The members of the General Assembly shall receive such salary
     and mileage for regular and special sessions as shall be fixed
     by law, and no other compensation whatever, whether for service
     upon committee or otherwise. No member of either House shall
     during the term for which he may have been elected, receive any
     increase of salary, or mileage, under any law passed during such
     term.
     § 9.  Election of officers; judge of election and qualifications
           of members.
        The Senate shall, at the beginning and close of each regular
     session and at such other times as may be necessary, elect one
     of its members President pro tempore, who shall perform the
     duties of the Lieutenant Governor, in any case of absence or
     disability of that officer, and whenever the said office of
     Lieutenant Governor shall be vacant. The House of
     Representatives shall elect one of its members as Speaker. Each
     House shall choose its other officers, and shall judge of the
     election and qualifications of its members.
     § 10.  Quorum.
        A majority of each House shall constitute a quorum, but a
     smaller number may adjourn from day to day and compel the
     attendance of absent members.
     § 11.  Powers of each house; expulsion.
        Each House shall have power to determine the rules of its
     proceedings and punish its members or other persons for contempt
     or disorderly behavior in its presence, to enforce obedience to
     its process, to protect its members against violence or offers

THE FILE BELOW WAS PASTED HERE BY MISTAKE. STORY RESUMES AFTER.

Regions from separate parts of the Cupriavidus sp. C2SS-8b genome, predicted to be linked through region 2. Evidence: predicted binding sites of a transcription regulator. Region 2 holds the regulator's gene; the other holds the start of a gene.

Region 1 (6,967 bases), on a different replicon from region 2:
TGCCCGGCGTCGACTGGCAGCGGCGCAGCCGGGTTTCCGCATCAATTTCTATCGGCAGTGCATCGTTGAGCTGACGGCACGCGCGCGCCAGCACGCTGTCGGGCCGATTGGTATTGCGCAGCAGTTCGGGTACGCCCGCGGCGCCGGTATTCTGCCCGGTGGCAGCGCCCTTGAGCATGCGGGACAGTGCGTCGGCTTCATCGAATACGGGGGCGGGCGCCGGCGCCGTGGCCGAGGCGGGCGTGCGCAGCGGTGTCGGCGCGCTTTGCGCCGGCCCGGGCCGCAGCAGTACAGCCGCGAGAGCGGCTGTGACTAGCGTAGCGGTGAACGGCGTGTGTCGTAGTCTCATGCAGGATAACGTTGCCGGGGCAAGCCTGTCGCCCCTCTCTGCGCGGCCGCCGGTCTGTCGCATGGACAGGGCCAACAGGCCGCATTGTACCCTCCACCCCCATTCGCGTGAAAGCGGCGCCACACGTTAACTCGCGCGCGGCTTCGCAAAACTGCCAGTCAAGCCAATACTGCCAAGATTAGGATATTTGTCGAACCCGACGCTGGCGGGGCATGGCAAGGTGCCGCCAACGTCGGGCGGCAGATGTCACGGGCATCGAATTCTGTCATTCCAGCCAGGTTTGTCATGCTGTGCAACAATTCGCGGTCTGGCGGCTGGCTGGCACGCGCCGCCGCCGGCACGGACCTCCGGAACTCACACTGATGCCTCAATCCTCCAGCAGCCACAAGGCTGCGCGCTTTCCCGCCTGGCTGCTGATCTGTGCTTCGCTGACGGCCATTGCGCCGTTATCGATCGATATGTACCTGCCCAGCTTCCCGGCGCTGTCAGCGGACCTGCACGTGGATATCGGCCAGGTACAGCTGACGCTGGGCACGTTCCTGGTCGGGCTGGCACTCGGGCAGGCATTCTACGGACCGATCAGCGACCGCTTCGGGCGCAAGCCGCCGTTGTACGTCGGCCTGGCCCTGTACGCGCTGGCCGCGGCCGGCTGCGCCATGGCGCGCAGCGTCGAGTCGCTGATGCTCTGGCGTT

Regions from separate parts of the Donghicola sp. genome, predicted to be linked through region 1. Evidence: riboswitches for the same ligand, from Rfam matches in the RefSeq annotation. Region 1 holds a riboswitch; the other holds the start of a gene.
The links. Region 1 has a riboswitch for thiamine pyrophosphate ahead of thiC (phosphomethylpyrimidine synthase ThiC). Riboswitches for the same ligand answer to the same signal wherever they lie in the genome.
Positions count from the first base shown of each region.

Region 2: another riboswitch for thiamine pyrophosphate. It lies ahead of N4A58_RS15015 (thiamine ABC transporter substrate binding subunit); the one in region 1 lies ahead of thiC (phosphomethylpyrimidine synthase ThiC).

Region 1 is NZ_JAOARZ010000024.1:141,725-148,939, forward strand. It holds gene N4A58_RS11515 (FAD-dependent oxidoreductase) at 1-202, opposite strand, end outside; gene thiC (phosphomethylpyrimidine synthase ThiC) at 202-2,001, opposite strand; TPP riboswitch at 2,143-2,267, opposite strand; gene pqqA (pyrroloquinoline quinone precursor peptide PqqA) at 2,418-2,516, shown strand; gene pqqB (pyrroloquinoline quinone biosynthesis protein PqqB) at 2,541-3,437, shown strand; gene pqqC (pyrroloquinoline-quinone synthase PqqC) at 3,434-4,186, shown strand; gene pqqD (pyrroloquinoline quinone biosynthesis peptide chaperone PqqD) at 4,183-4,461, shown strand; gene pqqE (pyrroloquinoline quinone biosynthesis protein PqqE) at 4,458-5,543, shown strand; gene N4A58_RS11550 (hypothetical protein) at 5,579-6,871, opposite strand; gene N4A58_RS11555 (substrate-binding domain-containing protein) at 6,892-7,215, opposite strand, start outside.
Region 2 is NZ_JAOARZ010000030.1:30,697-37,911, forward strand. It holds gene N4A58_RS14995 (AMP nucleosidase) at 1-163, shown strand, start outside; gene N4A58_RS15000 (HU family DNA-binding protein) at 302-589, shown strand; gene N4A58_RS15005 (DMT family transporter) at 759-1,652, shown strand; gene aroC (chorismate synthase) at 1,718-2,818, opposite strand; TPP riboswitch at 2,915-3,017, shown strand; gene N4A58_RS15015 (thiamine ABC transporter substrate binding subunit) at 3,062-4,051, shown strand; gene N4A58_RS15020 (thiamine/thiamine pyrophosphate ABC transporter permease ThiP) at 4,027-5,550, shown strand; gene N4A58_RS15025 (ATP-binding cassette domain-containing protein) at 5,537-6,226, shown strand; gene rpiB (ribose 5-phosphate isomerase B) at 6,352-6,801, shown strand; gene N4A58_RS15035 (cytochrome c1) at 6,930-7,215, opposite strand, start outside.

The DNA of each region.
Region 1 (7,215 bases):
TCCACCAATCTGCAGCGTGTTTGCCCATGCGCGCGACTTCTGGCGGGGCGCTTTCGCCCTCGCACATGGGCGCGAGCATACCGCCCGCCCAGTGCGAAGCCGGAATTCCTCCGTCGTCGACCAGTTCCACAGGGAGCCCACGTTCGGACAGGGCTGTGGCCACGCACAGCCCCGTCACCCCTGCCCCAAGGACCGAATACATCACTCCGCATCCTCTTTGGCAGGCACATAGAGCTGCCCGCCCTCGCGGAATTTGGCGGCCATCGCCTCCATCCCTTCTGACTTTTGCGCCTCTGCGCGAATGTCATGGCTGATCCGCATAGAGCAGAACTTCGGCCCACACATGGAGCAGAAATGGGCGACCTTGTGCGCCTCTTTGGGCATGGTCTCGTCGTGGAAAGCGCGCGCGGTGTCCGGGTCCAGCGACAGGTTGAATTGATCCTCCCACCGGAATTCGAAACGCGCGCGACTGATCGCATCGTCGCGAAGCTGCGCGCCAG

of bribes or private solicitation, and, with the concurrence of
     two-thirds, to expel a member, but not a second time for the
     same cause, and shall have all other powers necessary for the
     Legislature of a free State. A member expelled for corruption
     shall not thereafter be eligible to either House, and punishment
     for contempt or disorderly behavior shall not bar an indictment
     for the same offense.
     § 12.  Journals; yeas and nays.
        Each House shall keep a journal of its proceedings and from
     time to time publish the same, except such parts as require
     secrecy, and the yeas and nays of the members on any question
     shall, at the desire of any two of them, be entered on the
     journal.
     § 13.  Open sessions.
        The sessions of each House and of committees of the whole
     shall be open, unless when the business is such as ought to be
     kept secret.
     § 14.  Adjournments.
        Neither House shall, without the consent of the other,
     adjourn for more than three days, nor to any other place than
     that in which the two Houses shall be sitting.
     § 15.  Privileges of members.
        The members of the General Assembly shall in all cases,
     except treason, felony, violation of their oath of office, and
     breach or surety of the peace, be privileged from arrest during
     their attendance at the sessions of their respective Houses and
     in going to and returning from the same; and for any speech or
     debate in either House they shall not be questioned in any other
     place.
     § 16.  Legislative districts.
        The Commonwealth shall be divided into 50 senatorial and 203
     representative districts, which shall be composed of compact and
     contiguous territory as nearly equal in population as
     practicable. Each senatorial district shall elect one Senator,
     and each representative district one Representative. Unless